Net zero jobs disruption 'to hit poor areas'

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A new report highlights the importance of a just transition, as a major cross-party programme to understand the challenges of delivering net zero by 2050 is launched.

In cleaning up our act, no community should be left behind. They will all have to be part of the journey and share the benefits.

Jobs undertaken by people in the UK’s poorest regions will be the most disrupted by the transition to net zero, according to new data.

Centre-right think tank Onward calculated the proportion of people in different regions employed in the highest emitting industries, including agriculture; mining and quarrying; manufacturing; electricity, gas and air conditioning supply; water supply, sewerage and waste management; construction and transportation. 

In total, up to ten million jobs are in industries that may need to be replaced or retrained in order to achieve the target, it said. 

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Researchers found that two fifths of people in the UK's poorest regions are employed in affected sectors, with the Midlands and North nearly twice as exposed to job disruption from the UK’s net zero target as London.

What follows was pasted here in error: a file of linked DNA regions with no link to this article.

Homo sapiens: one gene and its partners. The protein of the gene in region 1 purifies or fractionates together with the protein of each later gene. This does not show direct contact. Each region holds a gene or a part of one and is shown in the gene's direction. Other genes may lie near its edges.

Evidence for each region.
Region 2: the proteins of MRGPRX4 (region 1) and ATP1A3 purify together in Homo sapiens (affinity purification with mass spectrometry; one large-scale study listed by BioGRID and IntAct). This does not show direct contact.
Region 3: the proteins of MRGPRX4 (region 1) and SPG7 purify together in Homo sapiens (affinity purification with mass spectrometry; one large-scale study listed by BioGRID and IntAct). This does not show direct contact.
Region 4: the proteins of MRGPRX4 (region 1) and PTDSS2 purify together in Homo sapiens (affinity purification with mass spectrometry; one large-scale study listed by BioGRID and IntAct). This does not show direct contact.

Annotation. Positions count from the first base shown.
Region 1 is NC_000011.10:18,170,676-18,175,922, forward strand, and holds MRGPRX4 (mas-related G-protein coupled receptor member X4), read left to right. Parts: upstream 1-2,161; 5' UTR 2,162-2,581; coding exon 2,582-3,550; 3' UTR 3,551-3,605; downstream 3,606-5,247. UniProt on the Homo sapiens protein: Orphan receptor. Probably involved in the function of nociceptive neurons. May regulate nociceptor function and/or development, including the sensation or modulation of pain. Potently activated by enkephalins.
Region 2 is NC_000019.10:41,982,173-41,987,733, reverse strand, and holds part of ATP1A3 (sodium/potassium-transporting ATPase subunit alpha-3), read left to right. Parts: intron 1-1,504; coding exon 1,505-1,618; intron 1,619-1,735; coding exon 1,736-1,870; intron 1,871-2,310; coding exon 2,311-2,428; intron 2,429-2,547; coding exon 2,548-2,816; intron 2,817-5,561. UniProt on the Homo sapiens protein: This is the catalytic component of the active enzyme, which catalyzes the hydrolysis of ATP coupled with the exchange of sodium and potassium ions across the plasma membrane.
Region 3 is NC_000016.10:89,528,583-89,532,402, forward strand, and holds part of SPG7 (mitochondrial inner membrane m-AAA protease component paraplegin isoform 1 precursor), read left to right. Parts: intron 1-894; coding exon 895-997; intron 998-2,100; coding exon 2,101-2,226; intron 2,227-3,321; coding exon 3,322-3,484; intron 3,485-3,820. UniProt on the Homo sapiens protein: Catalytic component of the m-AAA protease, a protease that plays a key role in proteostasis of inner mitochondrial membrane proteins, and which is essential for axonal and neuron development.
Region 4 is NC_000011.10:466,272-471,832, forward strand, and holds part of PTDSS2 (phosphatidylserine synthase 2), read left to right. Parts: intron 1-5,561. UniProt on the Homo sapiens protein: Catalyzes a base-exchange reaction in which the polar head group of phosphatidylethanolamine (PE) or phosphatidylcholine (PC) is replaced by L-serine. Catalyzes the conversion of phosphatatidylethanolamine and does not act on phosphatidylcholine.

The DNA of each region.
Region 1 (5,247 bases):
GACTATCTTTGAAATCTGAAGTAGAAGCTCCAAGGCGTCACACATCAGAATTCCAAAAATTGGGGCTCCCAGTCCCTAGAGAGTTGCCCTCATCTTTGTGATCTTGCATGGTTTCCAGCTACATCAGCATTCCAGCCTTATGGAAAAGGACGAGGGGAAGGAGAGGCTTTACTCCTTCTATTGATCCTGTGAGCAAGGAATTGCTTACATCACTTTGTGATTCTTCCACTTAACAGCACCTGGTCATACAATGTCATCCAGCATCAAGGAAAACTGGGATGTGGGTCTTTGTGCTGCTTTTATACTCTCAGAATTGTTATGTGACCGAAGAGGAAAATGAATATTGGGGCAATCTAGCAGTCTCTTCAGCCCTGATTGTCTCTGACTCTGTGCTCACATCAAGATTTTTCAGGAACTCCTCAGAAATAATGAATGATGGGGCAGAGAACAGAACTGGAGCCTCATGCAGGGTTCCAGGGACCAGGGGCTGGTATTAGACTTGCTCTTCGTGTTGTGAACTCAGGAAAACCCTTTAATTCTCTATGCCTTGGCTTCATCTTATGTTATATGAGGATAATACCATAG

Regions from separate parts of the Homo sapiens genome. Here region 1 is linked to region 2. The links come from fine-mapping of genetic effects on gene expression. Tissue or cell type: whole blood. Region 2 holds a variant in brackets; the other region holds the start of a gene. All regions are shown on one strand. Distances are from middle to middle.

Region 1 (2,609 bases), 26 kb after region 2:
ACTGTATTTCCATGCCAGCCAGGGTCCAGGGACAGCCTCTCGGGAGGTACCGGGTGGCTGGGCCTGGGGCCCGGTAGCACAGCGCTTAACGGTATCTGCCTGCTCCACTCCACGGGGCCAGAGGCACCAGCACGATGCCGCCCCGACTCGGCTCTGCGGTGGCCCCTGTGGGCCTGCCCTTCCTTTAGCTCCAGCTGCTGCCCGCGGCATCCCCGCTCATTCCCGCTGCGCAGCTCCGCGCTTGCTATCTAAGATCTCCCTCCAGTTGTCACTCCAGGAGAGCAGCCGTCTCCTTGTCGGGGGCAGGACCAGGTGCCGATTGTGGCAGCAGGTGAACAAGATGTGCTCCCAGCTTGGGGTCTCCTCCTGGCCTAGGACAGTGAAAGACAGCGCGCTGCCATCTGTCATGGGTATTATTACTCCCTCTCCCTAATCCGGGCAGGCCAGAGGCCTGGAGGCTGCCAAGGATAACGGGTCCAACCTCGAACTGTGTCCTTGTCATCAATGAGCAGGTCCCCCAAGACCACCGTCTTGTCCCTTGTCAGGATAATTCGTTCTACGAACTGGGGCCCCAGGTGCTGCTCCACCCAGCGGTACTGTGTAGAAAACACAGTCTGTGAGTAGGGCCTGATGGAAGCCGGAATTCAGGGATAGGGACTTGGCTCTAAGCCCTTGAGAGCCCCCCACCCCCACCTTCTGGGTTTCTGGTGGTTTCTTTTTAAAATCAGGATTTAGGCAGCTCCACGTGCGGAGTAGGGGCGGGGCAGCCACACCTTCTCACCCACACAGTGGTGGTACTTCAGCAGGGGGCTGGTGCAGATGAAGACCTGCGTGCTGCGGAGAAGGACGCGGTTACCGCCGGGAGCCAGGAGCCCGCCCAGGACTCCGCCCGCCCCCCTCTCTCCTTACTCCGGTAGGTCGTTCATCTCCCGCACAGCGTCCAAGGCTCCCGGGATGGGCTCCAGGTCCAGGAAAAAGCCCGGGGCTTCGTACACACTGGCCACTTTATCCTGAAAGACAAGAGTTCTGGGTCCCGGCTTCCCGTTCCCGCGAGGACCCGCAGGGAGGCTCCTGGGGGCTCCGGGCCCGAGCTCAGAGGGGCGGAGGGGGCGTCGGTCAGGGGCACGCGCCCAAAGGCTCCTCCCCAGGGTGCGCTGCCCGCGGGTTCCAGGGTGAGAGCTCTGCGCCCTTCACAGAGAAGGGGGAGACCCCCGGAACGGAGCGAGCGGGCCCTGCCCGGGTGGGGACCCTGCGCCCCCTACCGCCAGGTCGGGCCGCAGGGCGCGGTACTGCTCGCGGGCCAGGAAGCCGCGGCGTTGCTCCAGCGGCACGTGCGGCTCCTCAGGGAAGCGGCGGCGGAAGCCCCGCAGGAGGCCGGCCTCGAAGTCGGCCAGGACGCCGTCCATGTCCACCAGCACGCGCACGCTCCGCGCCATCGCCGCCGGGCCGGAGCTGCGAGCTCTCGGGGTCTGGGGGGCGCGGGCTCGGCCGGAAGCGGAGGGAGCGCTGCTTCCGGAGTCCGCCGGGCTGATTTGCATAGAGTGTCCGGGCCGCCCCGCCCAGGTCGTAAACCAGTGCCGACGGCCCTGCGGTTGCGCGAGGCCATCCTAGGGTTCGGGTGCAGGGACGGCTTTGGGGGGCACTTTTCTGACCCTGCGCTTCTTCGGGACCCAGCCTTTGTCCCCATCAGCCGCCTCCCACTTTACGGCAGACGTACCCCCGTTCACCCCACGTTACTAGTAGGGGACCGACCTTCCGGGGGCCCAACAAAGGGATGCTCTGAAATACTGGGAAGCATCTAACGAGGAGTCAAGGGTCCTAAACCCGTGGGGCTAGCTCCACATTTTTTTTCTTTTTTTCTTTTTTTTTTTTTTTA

The East Midlands has the highest proportion of jobs in high emitting industries (42 per cent), closely followed by the West Midlands (41 per cent), Yorkshire and the Humber (38 per cent), and the North West (38 per cent). London and the South East have 23 per cent and 34 per cent of people employed in high-emitting industries respectively. 

The researchers found that seats making up the so-called Red Wall in the North and the Midlands, which were targeted at the last election and which will form the key battleground at the next election, are likely to suffer the highest levels of disruption of any constituencies. And the more rural a constituency is, the more its local economy relies on high emitting jobs.

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Onward has launched a cross-party programme to understand the practical and political challenges of delivering net zero by 2050, co-chaired by Caroline Spelman, former Conservative environment secretary and Caroline Flint, who served as Labour shadow energy and climate change secretary.

It will research how to decarbonise incumbent industries; how to retrain and upskill workers at risk of disruption; and how to create the regulatory and financial conditions for innovation. 

Flint said: “Net zero requires faster decision making than we are used to in British politics, as we change our industries, our homes, how we get from place to place and the very energy we use. In cleaning up our act, no community should be left behind. They will all have to be part of the journey and share the benefits.”

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Catherine Early is a freelance environmental journalist and chief reporter for the Ecologist. She tweets at @Cat_Early76.

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